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Corporal punishment banned in schools
Correspondent KOHIMA, Aug 10 (NPN):
Published on 11 Aug. 2009 12:43 AM IST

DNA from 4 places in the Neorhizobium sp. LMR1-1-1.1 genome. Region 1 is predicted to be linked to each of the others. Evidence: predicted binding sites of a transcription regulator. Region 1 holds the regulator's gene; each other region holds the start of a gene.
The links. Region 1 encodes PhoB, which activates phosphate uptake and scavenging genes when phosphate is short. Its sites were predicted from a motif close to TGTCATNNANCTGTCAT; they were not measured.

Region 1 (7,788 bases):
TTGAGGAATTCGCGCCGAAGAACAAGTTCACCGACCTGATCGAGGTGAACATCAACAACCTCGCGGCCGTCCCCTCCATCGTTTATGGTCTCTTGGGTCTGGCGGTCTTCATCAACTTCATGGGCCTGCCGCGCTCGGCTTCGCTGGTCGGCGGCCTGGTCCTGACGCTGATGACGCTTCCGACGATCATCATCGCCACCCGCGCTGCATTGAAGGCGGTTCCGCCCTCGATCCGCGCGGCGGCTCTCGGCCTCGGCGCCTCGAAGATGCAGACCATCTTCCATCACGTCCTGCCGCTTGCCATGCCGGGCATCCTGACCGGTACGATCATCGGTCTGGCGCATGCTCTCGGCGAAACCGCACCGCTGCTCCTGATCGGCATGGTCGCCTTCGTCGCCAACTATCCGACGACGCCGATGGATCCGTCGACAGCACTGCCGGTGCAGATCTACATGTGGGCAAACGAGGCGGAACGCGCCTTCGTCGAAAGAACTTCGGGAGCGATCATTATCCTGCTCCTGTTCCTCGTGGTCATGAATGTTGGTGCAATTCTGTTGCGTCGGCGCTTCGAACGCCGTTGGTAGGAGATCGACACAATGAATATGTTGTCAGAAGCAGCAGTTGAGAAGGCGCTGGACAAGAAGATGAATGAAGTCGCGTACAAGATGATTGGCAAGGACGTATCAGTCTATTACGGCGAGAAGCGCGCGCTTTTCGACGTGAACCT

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Every student growing up in any part of the country must have got a taste of cane stick on the palm or a spank on the buttock for violating school rules or annoying the teacher. The infamous Corporal Punishment resounds in the country, even after the Supreme Court banned it on December 1, 2000. While disciplinary punishment provides an immediate response in correcting the student, there is abusive and violent punishment which scares the students and violates their rights. Banning Corporal Punishment, the Supreme Court had directed the states to ensure that children were not subjected to corporal punishment in schools and they receive education in an environment of freedom and dignity, free from fear. In consonance with the Supreme Court and guidelines issued by the Ministry of Human Resource Development, the administration of Kohima district and School Education Department have instructed all schools under its jurisdiction to stop corporal punishment in schools. Kohima District Education Officer (DEO) Zaveyi Nyeikha informed that schools in Kohima have been instructed not to impose corporal punishment to any student, but rather create a free environment without any tension. Pointing out various kinds of punishments imposed in schools, Nyiekha said students give up their studies out of fear, resulting to school-drop out cases. He also said that some are issued Transfer Certificate by the institution in the middle of the year. The DEO urged the heads of institutions in Kohima to convene meetings with its staff, teachers and even hostel wardens or proprietors and apprise them of the instruction. While the ban of corporal punishment in the state capital has been ‘officially’ enforced just some two months back, the DEO expressed optimism that schools were responding well. The School Education Department had earlier issued letters instructing all schools under Kohima District to stop corporal punishment, and they have responded well, he said. This was also reminded during a meeting of education officers and the department further plan to remind schools on this issue. Kohima Deputy Commissioner Beiu Angami also informed that a meeting with education officers would be held soon on banning of corporal punishment in schools. On grounds of violation of the imposition, the DEO said particular school will be at its own risk to settle the issue. “If no necessary action is taken, the school will be at its own risk” he said. He also added that parents have every right to retaliate on violation of students. As the department and the administration roll up their sleeves to work on this, perhaps the system of education will leap a step forward, where students learn not to escape the spanking or humiliation of standing outside the classroom, but learn to really learn.

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